Amy Dehnert is a 20-year U.S. Army veteran who works for Portland Police Department.
She is also a master of management student at Chancellor University in the public safety program.
“I started a master’s degree back in the military but never finished,” she said. “When Dom [Apodaca] came to Portland PD, he told us about Chancellor and I thought to myself, ‘This is a great fit.’”
For Amy, that fit meant something that was both flexible to her work schedule and valuable to the advancement of her career.
“I wanted to better myself as an officer,” she said. “Making yourself marketable is key to seeking new positions or advancements. Not a high percentage of officers go for grad level education and I think it will make me more marketable.”
“We’re starting a new unit,” she added. “Having this education and background is already helping me in that process.”
The unit Amy is helping to develop is a groundbreaking new focus designed to help those with frequent police contact due to mental illness – something that is being implemented in cities across the country.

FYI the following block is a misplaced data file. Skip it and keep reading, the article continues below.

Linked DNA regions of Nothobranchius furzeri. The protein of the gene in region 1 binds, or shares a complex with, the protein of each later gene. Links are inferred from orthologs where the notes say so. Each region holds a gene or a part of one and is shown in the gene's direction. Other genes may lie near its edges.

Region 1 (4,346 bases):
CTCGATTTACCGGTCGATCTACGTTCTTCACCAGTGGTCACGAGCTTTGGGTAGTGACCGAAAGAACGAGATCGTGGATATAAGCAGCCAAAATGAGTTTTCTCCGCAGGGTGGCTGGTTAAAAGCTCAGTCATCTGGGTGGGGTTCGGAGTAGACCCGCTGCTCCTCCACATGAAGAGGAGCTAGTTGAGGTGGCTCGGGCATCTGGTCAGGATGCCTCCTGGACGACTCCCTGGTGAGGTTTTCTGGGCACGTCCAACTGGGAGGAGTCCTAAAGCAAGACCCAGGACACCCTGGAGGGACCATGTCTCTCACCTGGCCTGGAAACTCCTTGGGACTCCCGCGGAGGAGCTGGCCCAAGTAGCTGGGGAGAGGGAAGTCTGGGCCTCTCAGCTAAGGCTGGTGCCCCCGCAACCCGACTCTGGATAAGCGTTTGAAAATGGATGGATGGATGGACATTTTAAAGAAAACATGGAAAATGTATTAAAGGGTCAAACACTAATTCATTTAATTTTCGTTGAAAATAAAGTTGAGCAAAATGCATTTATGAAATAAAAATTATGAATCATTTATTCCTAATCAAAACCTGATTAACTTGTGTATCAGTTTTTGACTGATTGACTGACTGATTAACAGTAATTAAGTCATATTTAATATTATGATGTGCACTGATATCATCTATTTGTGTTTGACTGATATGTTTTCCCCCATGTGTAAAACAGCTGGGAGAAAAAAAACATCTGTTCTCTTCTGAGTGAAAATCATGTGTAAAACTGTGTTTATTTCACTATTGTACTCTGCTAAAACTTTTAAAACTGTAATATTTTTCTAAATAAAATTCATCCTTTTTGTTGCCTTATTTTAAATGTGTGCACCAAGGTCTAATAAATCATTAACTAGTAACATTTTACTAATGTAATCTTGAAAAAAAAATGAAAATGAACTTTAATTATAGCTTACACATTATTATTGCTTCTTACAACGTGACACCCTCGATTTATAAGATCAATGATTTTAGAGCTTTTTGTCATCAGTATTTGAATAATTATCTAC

“We’re working on a lot of management level projects and pulling resources,” Amy said. “So far this education has been directly applicable as we go about it.”
But Chancellor University is helping in more ways than just Amy’s direct career goals, too.
“The program flexibility and balance with my work has been great. I have time to get things done when I need to get them done,” she said. “And the direct feedback and discussion forms really add to lessons too.”
Amy added, “Bryan McElyea, my professor in the leadership class, was really great at facilitating discussions. He made sure to give open-ended questions and helped us make connections.
Combining her work and education experiences, Amy now has more tools to achieve her future goals than she thought possible.
“I want to work up within the bureau,” Amy said. “My ultimate goal though, besides retirement, is to work with the Red Cross in emergency management response.”
Amy’s deep-rooted desire to reach out to others and provide help is a lifelong mission she believes is heavily inspired by her mother.
“I’ve always grown up with the influence to look outside of myself to see what I could do to help everyone else,” she said. “It’s been a passion of my mom’s even though she mostly did volunteer work. I just found a way to make a career of it.”